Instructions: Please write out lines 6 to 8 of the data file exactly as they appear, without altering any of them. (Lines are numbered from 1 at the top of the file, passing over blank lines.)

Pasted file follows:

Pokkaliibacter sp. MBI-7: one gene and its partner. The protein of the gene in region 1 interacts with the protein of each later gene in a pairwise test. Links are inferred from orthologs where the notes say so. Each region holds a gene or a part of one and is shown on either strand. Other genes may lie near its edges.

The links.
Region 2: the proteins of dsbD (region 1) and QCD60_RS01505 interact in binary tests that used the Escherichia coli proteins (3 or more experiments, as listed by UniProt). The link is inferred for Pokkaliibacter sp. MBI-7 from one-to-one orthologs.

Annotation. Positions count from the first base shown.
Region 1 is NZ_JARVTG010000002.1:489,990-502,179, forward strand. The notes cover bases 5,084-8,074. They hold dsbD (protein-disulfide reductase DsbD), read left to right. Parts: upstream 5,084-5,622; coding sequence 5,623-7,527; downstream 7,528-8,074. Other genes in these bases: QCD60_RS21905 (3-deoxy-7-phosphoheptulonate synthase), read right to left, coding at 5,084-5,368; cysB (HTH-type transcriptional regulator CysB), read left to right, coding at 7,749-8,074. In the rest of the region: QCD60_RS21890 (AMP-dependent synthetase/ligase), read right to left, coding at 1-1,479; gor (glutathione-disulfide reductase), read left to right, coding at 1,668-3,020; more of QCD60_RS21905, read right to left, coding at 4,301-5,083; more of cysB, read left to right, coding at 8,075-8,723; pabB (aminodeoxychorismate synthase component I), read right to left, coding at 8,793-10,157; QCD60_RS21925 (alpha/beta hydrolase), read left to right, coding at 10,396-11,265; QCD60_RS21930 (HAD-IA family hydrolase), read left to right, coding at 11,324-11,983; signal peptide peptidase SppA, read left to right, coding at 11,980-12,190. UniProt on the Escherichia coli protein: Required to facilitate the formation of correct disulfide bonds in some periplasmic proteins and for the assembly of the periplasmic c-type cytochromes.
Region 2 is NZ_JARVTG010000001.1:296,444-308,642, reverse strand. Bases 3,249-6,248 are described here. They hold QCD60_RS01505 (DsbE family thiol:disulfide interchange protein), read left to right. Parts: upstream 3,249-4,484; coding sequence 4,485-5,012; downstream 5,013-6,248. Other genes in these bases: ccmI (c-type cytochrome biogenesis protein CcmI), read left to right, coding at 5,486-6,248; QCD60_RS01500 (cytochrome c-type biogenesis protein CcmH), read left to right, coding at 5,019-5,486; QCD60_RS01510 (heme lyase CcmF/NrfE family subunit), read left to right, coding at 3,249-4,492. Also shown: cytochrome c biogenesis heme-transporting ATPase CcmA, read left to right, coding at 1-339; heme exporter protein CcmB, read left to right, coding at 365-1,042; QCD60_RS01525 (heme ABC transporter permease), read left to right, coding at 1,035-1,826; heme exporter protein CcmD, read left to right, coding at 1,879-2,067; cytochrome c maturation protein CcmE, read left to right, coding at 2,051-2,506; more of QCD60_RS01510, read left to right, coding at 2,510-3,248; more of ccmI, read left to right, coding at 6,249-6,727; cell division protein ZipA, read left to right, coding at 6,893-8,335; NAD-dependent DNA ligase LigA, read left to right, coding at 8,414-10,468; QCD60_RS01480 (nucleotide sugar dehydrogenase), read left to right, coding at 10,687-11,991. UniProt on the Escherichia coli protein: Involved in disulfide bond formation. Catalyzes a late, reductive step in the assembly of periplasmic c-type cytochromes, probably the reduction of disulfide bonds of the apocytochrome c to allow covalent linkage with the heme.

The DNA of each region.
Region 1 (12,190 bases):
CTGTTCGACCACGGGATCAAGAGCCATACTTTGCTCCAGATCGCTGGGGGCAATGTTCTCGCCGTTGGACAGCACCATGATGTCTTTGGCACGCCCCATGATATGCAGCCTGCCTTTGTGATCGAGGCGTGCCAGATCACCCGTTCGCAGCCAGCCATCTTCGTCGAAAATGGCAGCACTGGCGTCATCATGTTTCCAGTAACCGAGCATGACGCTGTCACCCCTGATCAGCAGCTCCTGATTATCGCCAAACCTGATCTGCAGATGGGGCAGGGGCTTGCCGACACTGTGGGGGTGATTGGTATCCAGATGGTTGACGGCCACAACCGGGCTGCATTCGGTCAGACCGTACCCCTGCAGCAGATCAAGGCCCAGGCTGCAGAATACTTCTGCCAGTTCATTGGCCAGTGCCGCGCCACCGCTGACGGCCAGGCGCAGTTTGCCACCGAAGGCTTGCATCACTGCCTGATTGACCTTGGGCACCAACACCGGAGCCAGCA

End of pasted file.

Region 2 is NZ_JARVTG010000001.1:296,444-308,642, reverse strand. Bases 3,249-6,248 are described here. They hold QCD60_RS01505 (DsbE family thiol:disulfide interchange protein), read left to right. Parts: upstream 3,249-4,484; coding sequence 4,485-5,012; downstream 5,013-6,248. Other genes in these bases: ccmI (c-type cytochrome biogenesis protein CcmI), read left to right, coding at 5,486-6,248; QCD60_RS01500 (cytochrome c-type biogenesis protein CcmH), read left to right, coding at 5,019-5,486; QCD60_RS01510 (heme lyase CcmF/NrfE family subunit), read left to right, coding at 3,249-4,492. Also shown: cytochrome c biogenesis heme-transporting ATPase CcmA, read left to right, coding at 1-339; heme exporter protein CcmB, read left to right, coding at 365-1,042; QCD60_RS01525 (heme ABC transporter permease), read left to right, coding at 1,035-1,826; heme exporter protein CcmD, read left to right, coding at 1,879-2,067; cytochrome c maturation protein CcmE, read left to right, coding at 2,051-2,506; more of QCD60_RS01510, read left to right, coding at 2,510-3,248; more of ccmI, read left to right, coding at 6,249-6,727; cell division protein ZipA, read left to right, coding at 6,893-8,335; NAD-dependent DNA ligase LigA, read left to right, coding at 8,414-10,468; QCD60_RS01480 (nucleotide sugar dehydrogenase), read left to right, coding at 10,687-11,991. UniProt on the Escherichia coli protein: Involved in disulfide bond formation. Catalyzes a late, reductive step in the assembly of periplasmic c-type cytochromes, probably the reduction of disulfide bonds of the apocytochrome c to allow covalent linkage with the heme.

The DNA of each region.
Region 1 (12,190 bases):